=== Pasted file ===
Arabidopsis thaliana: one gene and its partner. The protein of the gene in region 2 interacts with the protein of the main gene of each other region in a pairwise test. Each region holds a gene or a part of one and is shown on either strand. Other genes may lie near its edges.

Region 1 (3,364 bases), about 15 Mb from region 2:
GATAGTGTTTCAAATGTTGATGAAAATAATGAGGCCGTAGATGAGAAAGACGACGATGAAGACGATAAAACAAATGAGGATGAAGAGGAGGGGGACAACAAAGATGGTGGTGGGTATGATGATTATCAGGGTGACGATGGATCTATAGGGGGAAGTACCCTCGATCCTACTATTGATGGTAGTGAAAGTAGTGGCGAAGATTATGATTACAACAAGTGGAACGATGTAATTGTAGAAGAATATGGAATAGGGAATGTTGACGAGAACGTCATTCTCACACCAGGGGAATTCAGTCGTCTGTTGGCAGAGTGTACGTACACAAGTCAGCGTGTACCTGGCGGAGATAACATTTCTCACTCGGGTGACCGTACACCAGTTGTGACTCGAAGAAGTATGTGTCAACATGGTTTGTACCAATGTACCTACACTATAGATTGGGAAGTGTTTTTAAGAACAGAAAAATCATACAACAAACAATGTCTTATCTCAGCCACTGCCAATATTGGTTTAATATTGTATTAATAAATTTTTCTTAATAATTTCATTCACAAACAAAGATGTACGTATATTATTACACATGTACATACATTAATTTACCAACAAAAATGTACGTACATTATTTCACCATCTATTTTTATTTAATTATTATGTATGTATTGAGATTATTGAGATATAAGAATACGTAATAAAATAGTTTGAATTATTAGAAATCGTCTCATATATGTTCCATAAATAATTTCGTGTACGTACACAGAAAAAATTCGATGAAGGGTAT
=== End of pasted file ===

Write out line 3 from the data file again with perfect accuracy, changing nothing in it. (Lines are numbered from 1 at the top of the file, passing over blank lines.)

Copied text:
GATAGTGTTTCAAATGTTGATGAAAATAATGAGGCCGTAGATGAGAAAGACGACGATGAAGACGATAAAACAAATGAGGATGAAGAGGAGGGGGACAACAAAGATGGTGGTGGGTATGATGATTATCAGGGTGACGATGGATCTATAGGGGGAAGTACCCTCGATCCTACTATTGATGGTAGTGAAAGTAGTGGCGAAGATTATGATTACAACAAGTGGAACGATGTAATTGTAGAAGAATATGGAATAGGGAATGTTGACGAGAACGTCATTCTCACACCAGGGGAATTCAGTCGTCTGTTGGCAGAGTGTACGTACACAAGTCAGCGTGTACCTGGCGGAGATAACATTTCTCACTCGGGTGACCGTACACCAGTTGTGACTCGAAGAAGTATGTGTCAACATGGTTTGTACCAATGTACCTACACTATAGATTGGGAAGTGTTTTTAAGAACAGAAAAATCATACAACAAACAATGTCTTATCTCAGCCACTGCCAATATTGGTTTAATATTGTATTAATAAATTTTTCTTAATAATTTCATTCACAAACAAAGATGTACGTATATTATTACACATGTACATACATTAATTTACCAACAAAAATGTACGTACATTATTTCACCATCTATTTTTATTTAATTATTATGTATGTATTGAGATTATTGAGATATAAGAATACGTAATAAAATAGTTTGAATTATTAGAAATCGTCTCATATATGTTCCATAAATAATTTCGTGTACGTACACAGAAAAAATTCGATGAAGGGTAT